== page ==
Rebuilding Water Pumps

Overhaul your water pumps and help your powertrain keep its cool.

Rebuilding water pumps once a year or every 100 hours is the best way to ensure these pumps are working at full capacity. Check with your marine dealer for the specific rebuild kits you’ll need for your particular model of engine and lower unit.

Rebuilding Water Pumps
Rebuilding Water PumpsBoating Magazine
Rebuilding Water Pumps
Rebuilding Water PumpsBoating Magazine

Raw-Water Intake Pump

1. Removing the Raw-Water Intake Pump
After draining the cooling water, loosen the hose clamps and remove the inlet and outlet hoses. Loosen the drive-belt tension and remove the belt. Remove the mounting bolts and remove the pump from the engine.

Rebuilding Water Pumps
Rebuilding Water PumpsBoating Magazine

2. Removing the Impeller
Mark the alignment of the mounting bracket, bearing and shaft housing. Note the location of each bolt, washer and nut, and remove them. Pull the pump body from the shaft and bearing housing. Remove and discard the old impeller and wear plate, as well as old gaskets, O-rings, seals and impeller key, based on new items provided in the rebuild kit.

Rebuilding Water Pumps
Rebuilding Water PumpsBoating Magazine

3. Installing the Impeller
Install the new wear plate, gaskets, O-rings, seals, impeller key and impeller, applying a light coat of grease to each. While turning the pump shaft clockwise, push the pump housing to seat the vanes. Rotate the pump body to align the marks, and install the mounting bolts, washers and nuts. Reinstall the pump.

Rebuilding Water Pumps
Rebuilding Water PumpsBoating Magazine

Lower-Unit Pickup Pump

1. Removing the Lower Unit
You will need to shift into either forward or reverse in order to demount the lower unit, depending upon the model and rotation of the drive, so check the manual. Remove the propeller, the prop hardware and the bolts holding the lower unit to the midsection, including the one hidden under the trim tab/anode. Also, disconnect the speedometer tube. Carefully pull on the lower unit and drive shaft from the midsection. Depending on the model, the shift shaft may be attached to the lower unit. For a step-by-step guide, go to boatingmag.com/maintenance/diy-projects/replacing-stern-drive-bellows.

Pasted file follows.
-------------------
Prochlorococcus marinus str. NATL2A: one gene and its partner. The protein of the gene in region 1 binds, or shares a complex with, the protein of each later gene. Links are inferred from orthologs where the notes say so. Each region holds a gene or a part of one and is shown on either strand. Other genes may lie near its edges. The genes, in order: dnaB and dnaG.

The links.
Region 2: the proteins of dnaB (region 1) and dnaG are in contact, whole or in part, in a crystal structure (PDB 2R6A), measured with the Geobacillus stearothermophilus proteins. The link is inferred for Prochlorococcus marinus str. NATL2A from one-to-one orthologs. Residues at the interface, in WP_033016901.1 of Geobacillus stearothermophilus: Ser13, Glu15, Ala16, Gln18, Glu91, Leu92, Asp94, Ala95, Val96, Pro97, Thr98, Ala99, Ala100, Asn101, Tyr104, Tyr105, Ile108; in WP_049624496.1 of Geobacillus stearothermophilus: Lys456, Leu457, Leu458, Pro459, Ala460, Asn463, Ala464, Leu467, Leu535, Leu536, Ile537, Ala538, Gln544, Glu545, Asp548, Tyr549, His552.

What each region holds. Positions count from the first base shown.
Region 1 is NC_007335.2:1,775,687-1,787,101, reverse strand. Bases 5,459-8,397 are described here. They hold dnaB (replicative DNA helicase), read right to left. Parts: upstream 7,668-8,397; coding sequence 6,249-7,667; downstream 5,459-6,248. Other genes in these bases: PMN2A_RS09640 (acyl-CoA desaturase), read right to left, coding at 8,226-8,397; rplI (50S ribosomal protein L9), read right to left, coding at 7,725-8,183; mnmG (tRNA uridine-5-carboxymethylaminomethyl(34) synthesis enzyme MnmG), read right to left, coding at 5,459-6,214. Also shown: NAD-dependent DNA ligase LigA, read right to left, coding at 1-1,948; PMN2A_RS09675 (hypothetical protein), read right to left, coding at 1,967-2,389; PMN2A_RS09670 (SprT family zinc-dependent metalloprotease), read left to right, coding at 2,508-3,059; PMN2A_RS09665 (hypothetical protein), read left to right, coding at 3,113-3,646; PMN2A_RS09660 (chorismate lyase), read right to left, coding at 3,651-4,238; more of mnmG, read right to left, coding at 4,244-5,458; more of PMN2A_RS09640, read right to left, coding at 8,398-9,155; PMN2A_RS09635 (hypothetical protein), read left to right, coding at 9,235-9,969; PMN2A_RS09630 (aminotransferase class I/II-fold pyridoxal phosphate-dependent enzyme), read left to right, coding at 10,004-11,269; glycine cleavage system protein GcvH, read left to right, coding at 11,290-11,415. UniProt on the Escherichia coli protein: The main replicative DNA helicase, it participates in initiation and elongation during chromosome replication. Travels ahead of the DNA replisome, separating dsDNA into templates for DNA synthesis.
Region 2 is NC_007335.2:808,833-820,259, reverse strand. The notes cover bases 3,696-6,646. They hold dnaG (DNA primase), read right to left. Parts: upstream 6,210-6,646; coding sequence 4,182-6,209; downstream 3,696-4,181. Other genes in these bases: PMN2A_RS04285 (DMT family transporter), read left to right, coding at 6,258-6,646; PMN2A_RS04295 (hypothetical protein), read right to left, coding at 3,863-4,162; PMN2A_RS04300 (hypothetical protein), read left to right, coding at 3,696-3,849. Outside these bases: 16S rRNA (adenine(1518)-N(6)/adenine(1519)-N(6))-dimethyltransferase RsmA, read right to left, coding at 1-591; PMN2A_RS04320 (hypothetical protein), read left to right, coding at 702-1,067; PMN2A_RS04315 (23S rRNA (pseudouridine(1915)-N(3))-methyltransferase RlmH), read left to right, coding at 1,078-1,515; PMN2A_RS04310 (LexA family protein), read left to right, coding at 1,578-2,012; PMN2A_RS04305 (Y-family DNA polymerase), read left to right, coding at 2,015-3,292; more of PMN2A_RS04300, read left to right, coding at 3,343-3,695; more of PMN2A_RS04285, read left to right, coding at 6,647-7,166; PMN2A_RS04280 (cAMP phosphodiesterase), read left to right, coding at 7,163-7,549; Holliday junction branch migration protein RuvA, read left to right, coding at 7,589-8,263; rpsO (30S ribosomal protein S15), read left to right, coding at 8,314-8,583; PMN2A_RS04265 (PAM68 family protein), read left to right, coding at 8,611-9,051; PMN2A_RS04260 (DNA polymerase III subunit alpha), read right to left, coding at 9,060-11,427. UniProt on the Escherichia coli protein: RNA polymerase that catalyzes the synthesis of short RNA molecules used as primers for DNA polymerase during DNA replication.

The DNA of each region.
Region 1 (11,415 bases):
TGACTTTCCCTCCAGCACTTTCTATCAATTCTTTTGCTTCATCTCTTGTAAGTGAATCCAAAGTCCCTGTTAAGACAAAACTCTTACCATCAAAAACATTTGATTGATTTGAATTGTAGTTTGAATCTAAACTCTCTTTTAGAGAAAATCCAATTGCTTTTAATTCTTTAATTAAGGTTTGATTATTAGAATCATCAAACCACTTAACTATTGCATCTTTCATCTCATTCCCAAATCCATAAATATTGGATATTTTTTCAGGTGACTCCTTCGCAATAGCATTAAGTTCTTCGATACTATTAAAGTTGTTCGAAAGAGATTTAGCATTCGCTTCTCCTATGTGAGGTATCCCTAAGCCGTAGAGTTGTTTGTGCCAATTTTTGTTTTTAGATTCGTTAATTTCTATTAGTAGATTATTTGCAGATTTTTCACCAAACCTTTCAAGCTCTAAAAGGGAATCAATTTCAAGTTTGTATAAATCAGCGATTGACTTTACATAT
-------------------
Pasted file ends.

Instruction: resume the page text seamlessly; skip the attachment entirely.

Rebuilding Water Pumps
Rebuilding Water PumpsBoating Magazine

2. Removing the Impeller
Remove the water pump housing bolts, and pull off the housing, impeller and wear plate, sliding them up and off the drive shaft. Discard gaskets, O-rings, seals, housing liner and the impeller key based on new parts in the rebuild kit. Check the drive shaft for wear where the seals ride, and if worn consider replacement.

Rebuilding Water Pumps
Rebuilding Water PumpsBoating Magazine

3. Installing the Impeller
Grease and install the new parts from the rebuild kit. Grease and slide the impeller down the drive shaft, aligning it with the key and seating it against the wear plate. Slide the pump housing down the shaft. While turning the shaft clockwise, push the housing over the impeller, securing it with the housing bolts (brush threads with anti-seize compound). Reinstall the lower unit.

Quick Tip: An inboard or sterndrive may also have a belt- or shaft-driven water circulating pump on the front of the engine, and this is usually replaced with new or rebuilt units when it wears out. Pump prices range from $74.95 to $209.95. Two companies offering such pumps include Doug Russell Marine dougrussell.com and Michigan Motorz michiganmotorz.com.

A properly functioning cooling system is critical to marine powertrain reliability. Water pumps serve as the heart of the system. Some sterndrives have a lower-unit pickup pump in the drive (same as an outboard), and others have an inboard raw-water intake pump, either belt-driven or direct drive (same as most inboards).